Monday, January 31, 2011

Notes from the Train

Sunday. 9:03 AM The train has pulled out of the Eugene station under gray skies. The car is quiet with the exception of one small infant. The the wheel axles' whine raises from a low growl to a medium one and then it drops out of my awareness. Arrhythmic creaking takes its place, and we glide past roads and the backsides of Eugene.

I look out of my cabin window and into the lumber-, scrap- and backyards. The only clear boundary is what is what's on my side of the window, and what's on the other. Between the chain link fences, and the silver-brown posts holding up sagging tin roofs are brown mid-winter weeds. The tall grass is drab-olive; the short grass -- and moss, probably -- is emerald green. It's Sunday morning, so there's little to no activity; just evidence of industry.

On the other side of the cabin, flatcars, tankers and boxcars rest on sidings. In a trick of perspective, the trains on the near siding seem to be overtaking the farther ones. I wish that I had brought my Hazmat Bingo book, it would tell me what the numbers on the sides of the cars mean.

I see an RV graveyard. I see a sewage processing plant. I see people's backyards and porches. Briars are pushing down an old wood fence. There's a yellow lab howling outside the side door of a house as the train passes. Soon we are on the backside of a tree farm. I'm guessing they're poplars or maples or some other small ornamental tree. The vanishing point is lost in a twiggy blur of bare branches.
The tracks follow 99E out into pasture land. Sheep scatter from the train, galloping away from the tracks and into the rising mists. A little later the train passes the Alforth Cemetery.

9:38 Writing. I'm pleased that I'm sitting at a table with a power outlet. The only difficulty is that the keyboard is a little far from me. I'm not looking at the screen so I will not get motion sickness or a headache from bending my neck down. One of my friends, who is only a few years younger than I am, reminded me recently that as we get age, posture really does matter.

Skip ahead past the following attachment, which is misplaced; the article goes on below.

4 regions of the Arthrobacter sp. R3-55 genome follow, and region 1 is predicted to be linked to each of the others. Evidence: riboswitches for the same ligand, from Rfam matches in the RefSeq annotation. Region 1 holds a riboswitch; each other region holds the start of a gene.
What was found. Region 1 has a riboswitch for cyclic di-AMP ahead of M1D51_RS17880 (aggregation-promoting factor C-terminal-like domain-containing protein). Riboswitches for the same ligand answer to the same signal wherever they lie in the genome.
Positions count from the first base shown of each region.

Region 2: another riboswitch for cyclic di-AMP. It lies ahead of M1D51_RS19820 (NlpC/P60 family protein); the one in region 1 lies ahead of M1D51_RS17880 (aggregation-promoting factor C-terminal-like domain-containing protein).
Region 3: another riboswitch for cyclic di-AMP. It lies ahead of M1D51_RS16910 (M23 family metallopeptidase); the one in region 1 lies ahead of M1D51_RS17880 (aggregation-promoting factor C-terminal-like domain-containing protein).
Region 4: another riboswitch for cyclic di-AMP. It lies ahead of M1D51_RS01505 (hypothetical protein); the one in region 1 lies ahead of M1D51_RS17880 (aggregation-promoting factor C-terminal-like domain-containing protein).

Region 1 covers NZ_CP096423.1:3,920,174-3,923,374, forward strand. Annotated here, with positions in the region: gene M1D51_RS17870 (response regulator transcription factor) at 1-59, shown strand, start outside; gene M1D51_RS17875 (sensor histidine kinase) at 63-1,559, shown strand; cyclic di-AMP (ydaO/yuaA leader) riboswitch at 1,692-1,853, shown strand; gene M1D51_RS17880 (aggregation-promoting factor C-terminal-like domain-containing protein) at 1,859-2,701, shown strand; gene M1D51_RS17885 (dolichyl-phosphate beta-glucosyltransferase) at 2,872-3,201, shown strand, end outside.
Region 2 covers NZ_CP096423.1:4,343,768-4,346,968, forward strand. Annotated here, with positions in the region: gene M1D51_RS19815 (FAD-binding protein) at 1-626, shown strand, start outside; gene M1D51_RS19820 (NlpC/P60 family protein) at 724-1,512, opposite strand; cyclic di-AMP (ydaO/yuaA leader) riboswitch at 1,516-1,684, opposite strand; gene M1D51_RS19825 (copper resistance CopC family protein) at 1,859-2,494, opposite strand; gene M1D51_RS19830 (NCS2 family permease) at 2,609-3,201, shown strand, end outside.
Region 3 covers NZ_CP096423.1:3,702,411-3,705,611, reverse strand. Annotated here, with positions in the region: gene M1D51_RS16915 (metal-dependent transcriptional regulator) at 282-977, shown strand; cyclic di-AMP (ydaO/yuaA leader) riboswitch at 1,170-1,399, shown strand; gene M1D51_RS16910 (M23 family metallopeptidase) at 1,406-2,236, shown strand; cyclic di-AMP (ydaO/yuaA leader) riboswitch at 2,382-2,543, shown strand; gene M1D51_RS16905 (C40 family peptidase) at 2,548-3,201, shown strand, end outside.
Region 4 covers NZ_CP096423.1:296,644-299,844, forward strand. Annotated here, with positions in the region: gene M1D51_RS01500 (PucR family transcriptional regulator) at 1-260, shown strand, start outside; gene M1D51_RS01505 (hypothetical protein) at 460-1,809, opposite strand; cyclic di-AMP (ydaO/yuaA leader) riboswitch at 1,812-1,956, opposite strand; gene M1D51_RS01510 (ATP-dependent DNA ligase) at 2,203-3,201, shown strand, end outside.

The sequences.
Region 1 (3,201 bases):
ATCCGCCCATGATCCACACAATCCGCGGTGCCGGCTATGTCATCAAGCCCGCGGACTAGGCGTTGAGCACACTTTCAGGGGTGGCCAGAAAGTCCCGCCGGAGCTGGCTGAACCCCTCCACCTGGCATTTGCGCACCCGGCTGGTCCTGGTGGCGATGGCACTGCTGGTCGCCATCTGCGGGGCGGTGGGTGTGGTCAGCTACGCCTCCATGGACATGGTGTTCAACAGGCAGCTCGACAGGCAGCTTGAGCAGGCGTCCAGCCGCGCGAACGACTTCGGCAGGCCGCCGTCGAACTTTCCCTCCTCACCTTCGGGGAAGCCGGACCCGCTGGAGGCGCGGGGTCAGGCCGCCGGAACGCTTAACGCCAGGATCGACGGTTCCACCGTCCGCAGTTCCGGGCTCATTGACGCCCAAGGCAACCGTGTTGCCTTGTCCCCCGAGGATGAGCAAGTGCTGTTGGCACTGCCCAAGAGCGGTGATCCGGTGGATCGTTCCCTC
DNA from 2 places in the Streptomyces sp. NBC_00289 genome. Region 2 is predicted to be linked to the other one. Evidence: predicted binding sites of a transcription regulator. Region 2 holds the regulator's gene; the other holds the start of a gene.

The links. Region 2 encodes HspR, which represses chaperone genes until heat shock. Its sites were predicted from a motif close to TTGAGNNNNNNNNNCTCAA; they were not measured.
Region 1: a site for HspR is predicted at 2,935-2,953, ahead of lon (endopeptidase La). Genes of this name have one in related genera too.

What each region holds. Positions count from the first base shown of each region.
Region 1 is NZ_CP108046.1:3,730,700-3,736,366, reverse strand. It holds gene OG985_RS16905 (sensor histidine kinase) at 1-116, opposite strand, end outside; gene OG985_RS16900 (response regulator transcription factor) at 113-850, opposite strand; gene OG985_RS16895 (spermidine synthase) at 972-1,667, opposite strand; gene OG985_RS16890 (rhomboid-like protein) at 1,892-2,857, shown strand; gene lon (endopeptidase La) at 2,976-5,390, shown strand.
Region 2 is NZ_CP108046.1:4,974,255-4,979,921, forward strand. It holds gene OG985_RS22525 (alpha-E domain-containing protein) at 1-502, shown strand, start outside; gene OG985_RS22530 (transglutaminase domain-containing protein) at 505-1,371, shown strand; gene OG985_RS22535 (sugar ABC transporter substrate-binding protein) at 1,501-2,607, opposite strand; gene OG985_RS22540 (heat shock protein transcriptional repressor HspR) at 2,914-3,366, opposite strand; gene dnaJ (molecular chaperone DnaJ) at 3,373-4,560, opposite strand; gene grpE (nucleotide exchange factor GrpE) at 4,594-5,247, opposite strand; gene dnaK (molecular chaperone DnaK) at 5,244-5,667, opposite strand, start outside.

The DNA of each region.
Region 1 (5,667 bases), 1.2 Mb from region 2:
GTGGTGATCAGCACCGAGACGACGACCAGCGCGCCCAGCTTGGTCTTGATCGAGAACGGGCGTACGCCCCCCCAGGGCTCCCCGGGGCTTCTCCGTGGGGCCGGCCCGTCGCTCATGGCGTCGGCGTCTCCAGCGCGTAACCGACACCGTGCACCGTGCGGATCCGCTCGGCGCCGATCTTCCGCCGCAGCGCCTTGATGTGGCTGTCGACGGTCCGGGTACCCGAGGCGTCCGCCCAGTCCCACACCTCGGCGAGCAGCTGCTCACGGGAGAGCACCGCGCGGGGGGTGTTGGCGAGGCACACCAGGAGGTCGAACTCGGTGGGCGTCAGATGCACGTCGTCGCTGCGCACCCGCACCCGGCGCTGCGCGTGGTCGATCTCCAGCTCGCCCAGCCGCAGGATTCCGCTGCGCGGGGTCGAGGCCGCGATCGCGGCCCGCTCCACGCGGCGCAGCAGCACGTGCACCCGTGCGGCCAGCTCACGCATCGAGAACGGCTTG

Looked out the window and saw a large dump truck: its bed up and an enormous pile of large orange-painted boulders behind it. The inside of the bed is orange, too -- a gradient of orange scraped onto rust-red metal; so that means that this is a regular job for the truck. What I want to know is, where do they paint large builders orange, and how do they do it?

Passing by a mound of something. I'm guessing it is some kind of very small land fill, and I wonder what stories could be told about the elf mounds of the future, filled with the waste of previous centuries. This is the fourth very large mound of dirt, steaming compost, or compost we've passed.

9:48 Albany. The train will be making a stop. The whine of axels falls back into my awareness as a low growl, and the creaking slows into swaying regularity. The growl reminds me of generators, and this gives me an image of a thunderstorm bent into and constrained by a circle -- circles we nonetheless only coast upon, as the passenger car provide no locomotive force.

Now we pass tanker trucks - I don't see any hazmat numbers, so I'll have to assume there's a 1203 on them. 1987 -- not sure what that means. Ooh! One car reads "Sulfuric Acid." I'm pretty sure we're supposed to evacuate a half-mile up-wind if one of those should catch on fire.

The train halts. I like the obelisk at the Albany station. It's a clock tower, actually -- more Italian Renaissance than Egyptian revival. In some ways it's a pity the train doesn't linger at the stations. Some of them have interesting Art Deco architecture from the 1920's and 1930's, and it would be fun to photograph the buildings' details.

The train starts again, and once again the elemental whine revs through my awareness. Presently we're passing by manufactured homes. One of them is painted orange and black, and has a very large black banner with bold orange letters proclaiming, "I AM ORANGE." I am not sure if this is supposed to be a football team rally cry disguised as a zen koan or not, and my mind instantly jumps to an image of Helen Reddy singing, "I am orange, hear me roar..."

10:17 White heron standing in a large puddle. A few moments later a red-tailed hawk sails over the green pastures with a mouse in its beak. It parallels the train's motion for a few seconds and then we've pulled ahead of it.

10:52 Between Salem and Portland. Completed a scene and am closing up for an early lunch.
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